My team is currently working on the project opportunity 3.1 Solar-powered specimen tank.
I would love to know the maximum size of the tank for our design and the location the tank would be installed.
Also what are the stakeholders for the project? For now I only know there would be the rangers and Dawul Wuru corporation.
The size of the tank will be up to you to determine – what do you think is an appropriate size given its location and purpose? It’s also important to keep in mind the contextual information about Dawul Wuru, particularly regarding land tenure in Yirrganydji Country. How can you make the tank mobile if it needs to be relocated?
Dawul Wuru and the rangers are definitely key stakeholders in your project. There will likely be additional stakeholders, and as your design proposal progresses, these will become clearer; you can think about who are the end users of your design, who might be impacted by it, what permissions you might need etc to identify who your stakeholders could be.
You can take either approach with your project, both approaches have benefits and drawbacks. For example, if you were to choose one site which doesn’t end up being the hub, will your design be flexible enough to be implemented in another location? However choosing a specific location means that you can narrow in and think more practically about your proposal’s design and implementation.
There is no right or wrong answer for this one, just whatever you think is most appropriate for your team as you progress through your project.
Let me know if you have any other questions!
Regarding our chosen topic, 3.1 Solar-powered specimen tank, is the tank’s design required to be suitable for long terms containment or short terms? For providing a suitable environment for specimens, asides from water, lighting and temperature, what are the factors that we need to take into account?
Unlike the tank projects in Design Area 5 which are proposed for short term transportation of specimens, the intention behind project 3.1 is for a longer term tank which can sit in the Hub, which Dawul Wuru can use to display specimens, use for research or for cultural yarning and education.
In terms of providing a suitable living environment – that’s what your team will need to find out! What factors are important to keep the specimens alive, and how can this be achieved in your specimen tank design?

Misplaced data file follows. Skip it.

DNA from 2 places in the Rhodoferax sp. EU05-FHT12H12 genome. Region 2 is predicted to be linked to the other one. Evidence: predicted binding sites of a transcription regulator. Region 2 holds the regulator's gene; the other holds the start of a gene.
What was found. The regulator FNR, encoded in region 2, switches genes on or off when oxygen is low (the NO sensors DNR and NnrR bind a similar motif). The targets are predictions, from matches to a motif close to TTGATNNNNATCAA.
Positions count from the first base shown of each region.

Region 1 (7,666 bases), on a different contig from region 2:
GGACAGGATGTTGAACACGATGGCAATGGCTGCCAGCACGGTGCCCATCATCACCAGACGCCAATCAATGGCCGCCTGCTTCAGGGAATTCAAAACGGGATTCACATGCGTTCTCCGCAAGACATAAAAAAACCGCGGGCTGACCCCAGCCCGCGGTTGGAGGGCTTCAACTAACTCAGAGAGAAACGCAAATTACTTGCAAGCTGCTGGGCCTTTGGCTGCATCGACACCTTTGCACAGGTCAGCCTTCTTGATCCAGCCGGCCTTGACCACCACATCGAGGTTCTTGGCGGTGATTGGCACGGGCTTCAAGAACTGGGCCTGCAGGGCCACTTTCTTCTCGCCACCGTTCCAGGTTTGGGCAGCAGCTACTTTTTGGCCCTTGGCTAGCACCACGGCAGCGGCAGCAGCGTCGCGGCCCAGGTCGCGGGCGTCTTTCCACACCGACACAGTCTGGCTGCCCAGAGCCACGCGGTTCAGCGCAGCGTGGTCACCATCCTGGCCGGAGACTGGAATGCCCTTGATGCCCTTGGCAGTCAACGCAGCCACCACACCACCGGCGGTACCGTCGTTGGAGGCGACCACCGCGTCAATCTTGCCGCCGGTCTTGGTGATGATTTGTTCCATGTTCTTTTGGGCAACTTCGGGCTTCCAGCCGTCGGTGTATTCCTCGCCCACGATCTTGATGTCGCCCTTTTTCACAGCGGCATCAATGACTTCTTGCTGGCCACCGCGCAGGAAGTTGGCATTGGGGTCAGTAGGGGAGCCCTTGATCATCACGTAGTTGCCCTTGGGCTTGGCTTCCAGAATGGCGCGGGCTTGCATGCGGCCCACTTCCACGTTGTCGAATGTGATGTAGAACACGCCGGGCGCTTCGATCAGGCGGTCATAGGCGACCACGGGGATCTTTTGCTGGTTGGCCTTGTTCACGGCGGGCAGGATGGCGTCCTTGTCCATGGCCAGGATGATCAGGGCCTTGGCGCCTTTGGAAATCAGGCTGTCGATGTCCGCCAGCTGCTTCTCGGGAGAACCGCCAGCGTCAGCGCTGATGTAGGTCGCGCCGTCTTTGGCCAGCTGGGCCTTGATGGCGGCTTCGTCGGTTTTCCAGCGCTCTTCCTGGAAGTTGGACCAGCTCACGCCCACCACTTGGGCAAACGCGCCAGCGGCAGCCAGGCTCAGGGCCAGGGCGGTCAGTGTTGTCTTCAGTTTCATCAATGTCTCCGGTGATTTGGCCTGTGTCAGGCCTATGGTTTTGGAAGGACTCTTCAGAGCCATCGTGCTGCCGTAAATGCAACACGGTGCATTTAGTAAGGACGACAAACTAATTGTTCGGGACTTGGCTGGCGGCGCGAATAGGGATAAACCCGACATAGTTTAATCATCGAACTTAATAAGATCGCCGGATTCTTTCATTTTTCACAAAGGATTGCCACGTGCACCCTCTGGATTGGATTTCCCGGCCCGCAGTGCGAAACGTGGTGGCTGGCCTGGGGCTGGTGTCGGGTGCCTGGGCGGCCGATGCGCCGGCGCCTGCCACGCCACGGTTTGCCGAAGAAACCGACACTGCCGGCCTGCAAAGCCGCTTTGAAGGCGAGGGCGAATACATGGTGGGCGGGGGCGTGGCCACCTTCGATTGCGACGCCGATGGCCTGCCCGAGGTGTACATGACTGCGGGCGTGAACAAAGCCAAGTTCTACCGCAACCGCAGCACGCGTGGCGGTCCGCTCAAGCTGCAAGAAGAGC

Let me know if you have any further questions!
It would likely be in the Research Centre, however as the Hub is yet to be designed or built, there is no certainty that it will be housed there. The Hub is an aspirational, long-term project for Dawul Wuru. I’d also ask you to challenge yourself on how this information informs your design? What impact on your design choices will whether the tank is in the Research Centre or Keeping Place have?
As to whether it is indoor or outdoor – again this will depend on your design choices and how you justify them. If you want to keep it inside / outside why? What are the benefits and drawbacks of each approach? Which design enables you to minimise the drawbacks as much as possible?
If you haven’t already, I also recommend taking a look at our FAQs: Big Tricky Questions document (which can be found in our Resources section) as it will help frame some of the thinking about what information is useful and how to balance decision making when dealing with unknowns.
Please reach out if you have any more questions!
Thanks for your questions, I’ve answered them below:
Q: Is there any problem that the community of that particular area facing because of the solar-powered tank?
A: I’m not too sure what you mean by this question – are you able to be a bit more specific? Dawul Wuru currently do not possess a solar-powered tank, however it is something that they are interested in pursuing. As such, your designs for the tank will help Dawul Wuru reach their aspirations.
Q: what are drawbacks of the tank? what can be its possible solution?
A: That’s what we want you to investigate! The EWB Challenge involves researching about the community partner and their design aspirations and coming up with an appropriate proposal. This will involve investigating the challenges and solutions of different proposals to determine which will be the best suited design. As a starting point, I recommend learning about Dawul Wuru as an organisation, and reading the information about your project outlined in the design brief, and expanding your research from there.
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